Impr int The university of Waterloo’s official student newspaper
Our in-depth look at all of the candidates running for positions within Feds.
Friday, February 5, 2010
Vol 32, No
imprint . uwaterloo . ca
Our financial future decided in less than 18 minutes
Earthquake exposé Finding the factors that caused so much death and destruction in Haiti.
SCIENCE32 Team of the month
The Warriors men’s hockey team is declared OUA’s Team of the Month after winning six of seven games in January.
Learn all about the successful WPIRG organized conference dealing with social justice.
Paula Trelinska assistant news editor
What’s your motive
Andy Thibodeau delivers a dose of motivation to UW students at the SLC.
FEATURES 12 Couch activism
A UW student declares Facebook causes don’t effect any real change.
he University of Waterloo Board of Governors met Tuesday, February 2 to, among other things, approve an increase in both residence and tuition fees for next year. The first of the increases to be presented by the Vice President Administration and Finance Dennis Huber, was a 3.0 per cent increase in residence fees for the 2010/2011 year beginning this fall. Housing is a $30 million a year operation on campus, he said, and this increase is not dissimilar from last year. The annual increase at the university is specific for the cost profiles for that year, “a three per cent increase is also what was applied to last year’s fee, prior to that it was five per cent,” said Chris Read, the university Housing Officer. The increase was passed with little opposition, which means that next year, depending on where they’re living, students could be paying over $6,000 a term for housing. The more contentious of the two increases, undergraduate tuition, will be implemented starting this May. “Some of the Ministry of Training, Colleges & Universities (MTCU) framework expires at the end of the academic year,” explained Huber. “We are recommending with continuing with the framework under the assumption that the government will do something similar.” Since the university has a significant number of undergraduate students who register in May for the spring term, fees need to be assessed. In the absence of a future framework the tuition increases will be identical to last year. With this framework, rate increases are compounded every year. However, the average annual rate cap is 5.0 per cent. The rising tuition fees mean that current students will be paying 4.0 per cent more per term than they did this year while students newly admitted to regulated programs will be paying 4.5 per cent more. For newly admitted students in deregulated programs, the increase will be 8.0 per cent. International and graduate students will both face an increase of 3.0 per cent. Though both Samuel Andrey and Allan Babor, undergraduate representatives on the Board of Governors, voiced their opposition to the proposal, it was still voted through with only four opposing and one abstention. In an effort to represent student interests to the board, Andrey read aloud an excerpt from a recent Maclean’s article entitled: “Where all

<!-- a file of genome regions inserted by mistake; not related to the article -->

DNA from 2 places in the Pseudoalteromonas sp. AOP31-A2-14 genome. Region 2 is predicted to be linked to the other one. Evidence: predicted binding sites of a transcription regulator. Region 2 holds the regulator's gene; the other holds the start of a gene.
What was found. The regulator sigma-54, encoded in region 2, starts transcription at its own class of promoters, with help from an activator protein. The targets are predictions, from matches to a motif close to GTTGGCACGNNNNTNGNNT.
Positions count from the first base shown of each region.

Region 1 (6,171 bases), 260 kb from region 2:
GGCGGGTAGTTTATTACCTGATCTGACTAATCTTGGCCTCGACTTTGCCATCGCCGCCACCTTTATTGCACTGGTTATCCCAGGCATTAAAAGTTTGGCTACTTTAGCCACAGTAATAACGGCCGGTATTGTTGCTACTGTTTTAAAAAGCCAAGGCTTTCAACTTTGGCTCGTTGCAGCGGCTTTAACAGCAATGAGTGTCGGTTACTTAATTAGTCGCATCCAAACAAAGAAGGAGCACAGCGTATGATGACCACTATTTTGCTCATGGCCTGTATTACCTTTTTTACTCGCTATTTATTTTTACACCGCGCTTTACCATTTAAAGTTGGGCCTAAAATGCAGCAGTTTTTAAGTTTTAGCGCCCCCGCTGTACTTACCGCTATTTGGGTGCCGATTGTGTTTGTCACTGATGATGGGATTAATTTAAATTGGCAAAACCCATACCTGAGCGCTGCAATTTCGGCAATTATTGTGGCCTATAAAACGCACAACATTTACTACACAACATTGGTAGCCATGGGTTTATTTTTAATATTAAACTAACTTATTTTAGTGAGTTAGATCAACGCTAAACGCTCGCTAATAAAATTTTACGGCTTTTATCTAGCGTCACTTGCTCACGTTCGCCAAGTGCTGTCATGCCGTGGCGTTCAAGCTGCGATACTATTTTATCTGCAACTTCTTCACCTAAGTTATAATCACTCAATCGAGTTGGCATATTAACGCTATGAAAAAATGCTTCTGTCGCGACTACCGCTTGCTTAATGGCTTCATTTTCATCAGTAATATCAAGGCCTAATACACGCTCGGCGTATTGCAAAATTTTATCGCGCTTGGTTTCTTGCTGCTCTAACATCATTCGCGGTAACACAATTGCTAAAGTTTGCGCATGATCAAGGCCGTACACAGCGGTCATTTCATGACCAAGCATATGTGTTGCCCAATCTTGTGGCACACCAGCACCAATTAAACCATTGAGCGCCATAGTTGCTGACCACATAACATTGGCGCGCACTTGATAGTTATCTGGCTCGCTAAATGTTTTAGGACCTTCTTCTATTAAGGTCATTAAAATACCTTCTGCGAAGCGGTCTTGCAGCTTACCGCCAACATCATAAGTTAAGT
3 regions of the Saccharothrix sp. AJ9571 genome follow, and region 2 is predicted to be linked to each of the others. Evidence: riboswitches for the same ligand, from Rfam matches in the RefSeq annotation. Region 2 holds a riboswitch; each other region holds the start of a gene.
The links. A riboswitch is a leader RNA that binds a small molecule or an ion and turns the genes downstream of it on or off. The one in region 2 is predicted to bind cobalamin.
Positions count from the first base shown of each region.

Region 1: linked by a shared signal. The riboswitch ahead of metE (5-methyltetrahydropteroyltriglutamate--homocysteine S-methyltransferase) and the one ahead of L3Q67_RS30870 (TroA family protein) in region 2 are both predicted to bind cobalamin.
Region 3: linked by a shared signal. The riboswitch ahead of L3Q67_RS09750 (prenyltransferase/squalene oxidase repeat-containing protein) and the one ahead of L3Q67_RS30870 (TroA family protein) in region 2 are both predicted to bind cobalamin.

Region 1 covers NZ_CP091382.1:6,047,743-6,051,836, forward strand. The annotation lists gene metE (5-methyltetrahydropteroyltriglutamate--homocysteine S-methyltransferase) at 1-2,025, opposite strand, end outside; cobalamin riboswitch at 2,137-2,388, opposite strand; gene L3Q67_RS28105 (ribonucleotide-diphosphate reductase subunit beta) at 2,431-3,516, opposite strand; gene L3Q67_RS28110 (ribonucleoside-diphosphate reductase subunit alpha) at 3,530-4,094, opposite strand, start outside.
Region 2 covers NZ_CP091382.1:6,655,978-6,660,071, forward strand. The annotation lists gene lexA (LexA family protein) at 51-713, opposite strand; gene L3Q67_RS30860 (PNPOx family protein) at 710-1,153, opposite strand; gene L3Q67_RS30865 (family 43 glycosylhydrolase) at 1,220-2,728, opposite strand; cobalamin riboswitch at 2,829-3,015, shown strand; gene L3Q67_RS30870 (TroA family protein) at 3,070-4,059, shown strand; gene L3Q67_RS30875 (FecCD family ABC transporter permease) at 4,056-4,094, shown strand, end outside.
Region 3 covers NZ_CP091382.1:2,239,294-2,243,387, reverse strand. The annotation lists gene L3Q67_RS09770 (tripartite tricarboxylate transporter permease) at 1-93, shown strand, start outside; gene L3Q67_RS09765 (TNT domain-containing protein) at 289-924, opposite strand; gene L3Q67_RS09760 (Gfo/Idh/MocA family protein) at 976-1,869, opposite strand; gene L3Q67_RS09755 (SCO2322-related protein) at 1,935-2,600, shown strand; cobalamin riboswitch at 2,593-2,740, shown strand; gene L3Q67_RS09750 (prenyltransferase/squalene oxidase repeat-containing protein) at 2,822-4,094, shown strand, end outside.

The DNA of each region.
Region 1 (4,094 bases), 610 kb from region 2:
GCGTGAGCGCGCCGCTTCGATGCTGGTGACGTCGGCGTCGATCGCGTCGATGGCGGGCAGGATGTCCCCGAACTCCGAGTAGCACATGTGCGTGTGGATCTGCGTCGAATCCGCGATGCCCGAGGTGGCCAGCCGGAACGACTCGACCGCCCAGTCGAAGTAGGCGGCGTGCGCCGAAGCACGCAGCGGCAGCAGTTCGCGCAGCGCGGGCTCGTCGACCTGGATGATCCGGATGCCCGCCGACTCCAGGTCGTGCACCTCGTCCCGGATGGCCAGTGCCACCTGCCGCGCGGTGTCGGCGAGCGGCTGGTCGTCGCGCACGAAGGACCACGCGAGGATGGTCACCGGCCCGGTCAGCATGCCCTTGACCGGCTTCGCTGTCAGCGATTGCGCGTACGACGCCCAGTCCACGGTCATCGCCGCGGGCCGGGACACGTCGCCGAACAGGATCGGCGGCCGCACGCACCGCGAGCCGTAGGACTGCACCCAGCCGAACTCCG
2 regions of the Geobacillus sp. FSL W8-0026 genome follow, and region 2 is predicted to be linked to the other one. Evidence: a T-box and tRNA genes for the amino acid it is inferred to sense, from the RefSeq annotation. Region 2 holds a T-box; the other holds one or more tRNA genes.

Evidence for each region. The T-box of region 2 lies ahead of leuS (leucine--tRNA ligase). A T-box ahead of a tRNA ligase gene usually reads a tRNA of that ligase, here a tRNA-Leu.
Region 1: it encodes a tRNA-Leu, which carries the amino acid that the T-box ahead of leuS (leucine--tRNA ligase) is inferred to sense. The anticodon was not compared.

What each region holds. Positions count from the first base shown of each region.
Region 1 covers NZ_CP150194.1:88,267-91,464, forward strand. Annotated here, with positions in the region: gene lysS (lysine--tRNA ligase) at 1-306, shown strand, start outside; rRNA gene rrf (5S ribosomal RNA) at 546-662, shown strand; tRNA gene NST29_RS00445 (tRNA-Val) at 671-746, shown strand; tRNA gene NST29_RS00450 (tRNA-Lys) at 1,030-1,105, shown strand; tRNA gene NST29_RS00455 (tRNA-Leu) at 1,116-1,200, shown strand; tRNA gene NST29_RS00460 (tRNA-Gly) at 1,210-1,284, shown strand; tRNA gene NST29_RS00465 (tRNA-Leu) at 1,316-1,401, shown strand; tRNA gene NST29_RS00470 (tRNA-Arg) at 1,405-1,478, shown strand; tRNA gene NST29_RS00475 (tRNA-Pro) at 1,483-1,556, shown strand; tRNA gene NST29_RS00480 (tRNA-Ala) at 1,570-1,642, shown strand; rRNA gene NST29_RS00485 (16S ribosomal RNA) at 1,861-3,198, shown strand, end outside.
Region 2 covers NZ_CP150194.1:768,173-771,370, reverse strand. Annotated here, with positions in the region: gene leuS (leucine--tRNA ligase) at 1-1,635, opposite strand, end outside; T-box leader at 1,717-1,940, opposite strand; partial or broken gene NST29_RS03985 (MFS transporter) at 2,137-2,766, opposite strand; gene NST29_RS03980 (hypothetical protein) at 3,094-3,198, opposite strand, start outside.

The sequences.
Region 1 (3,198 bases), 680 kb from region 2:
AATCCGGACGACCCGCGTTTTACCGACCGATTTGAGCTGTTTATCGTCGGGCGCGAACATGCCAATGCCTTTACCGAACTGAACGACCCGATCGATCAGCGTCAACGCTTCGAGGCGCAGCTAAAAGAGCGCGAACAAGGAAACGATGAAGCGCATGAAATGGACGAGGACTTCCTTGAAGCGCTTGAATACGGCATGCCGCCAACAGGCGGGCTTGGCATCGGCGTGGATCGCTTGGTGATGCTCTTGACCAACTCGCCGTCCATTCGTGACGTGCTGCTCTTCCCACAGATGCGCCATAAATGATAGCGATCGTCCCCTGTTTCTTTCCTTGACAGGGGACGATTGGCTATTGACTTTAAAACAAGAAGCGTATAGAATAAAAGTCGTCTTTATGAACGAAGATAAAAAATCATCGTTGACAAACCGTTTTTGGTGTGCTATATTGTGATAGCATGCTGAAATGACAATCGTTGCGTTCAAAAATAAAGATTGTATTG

that Money is Going.” “Teaching has not just fallen down the priority list, it has been pushed there by conscious resource allocation decisions. Less money is reaching the classroom,” he read. Though the article offered no proof to those sitting on the board, it was pointed out in reply that the University of Waterloo has one of the lowest central operating costs in Ontario and therefore more tuition fees go toward education rather than administration. While this may be true, “choices are being made while undergraduates continue to be the only party that sacrifice annually. This year, student fees will account for over 50 per cent of the operating revenue for the first time,” Andrey said. For 2009/2010 tuition income will be an estimated $176,604,000, an increase of $6.5 million since the estimates were first made in fall 2009. This increase is a result of the university exceeding first year intake and enrolment projections by 3.5 per cent this year, resulting in the total number of undergraduates surpassing UW’s Sixth Decade Plan. The university is accepting more and more students, and, according to Andrey, enrolment in undergraduate chemistry labs has increased by 60 per cent over the past 10 years. However, the non-salary component has dropped to zero. “Chemistry has struggled to achieve a minimum level of undergraduate equipment,” he argued. “Students genuinely understand the need to increase tuition, considering there are rising costs, however, they can’t understand when this translates to large investments into graduate studies and salary inflation, while undergraduate studies suffer.” While most on the board voted for the increase in student fees, Allan Babor echoed Andrey’s sentiments against the proposed rate hike. “We need to support the basic fundamental needs of the students at Waterloo,” he said. There was also concern expressed over alumni contributions being affected by the undergraduate experience. “This concerns me, when I hear that the experience of undergraduates is not very good, and I heard even further that it goes down from Year 1 to Year 4,” explained Jud Whiteside, a Lieutenant Governor in council. Andrey hoped the board would “find room in the 2010 budget for real investment in student success.” It is unsure whether tuition hikes will bring student success but, starting in May, every undergraduate student will be paying at minimum 3.0 per cent more tuition per term. email@example.com graphic by sonia lee
Author: Paula Trelinska Published: 2010-02-05, Imprint The University of Waterloo Board of Governor's voted for tuition increases across al...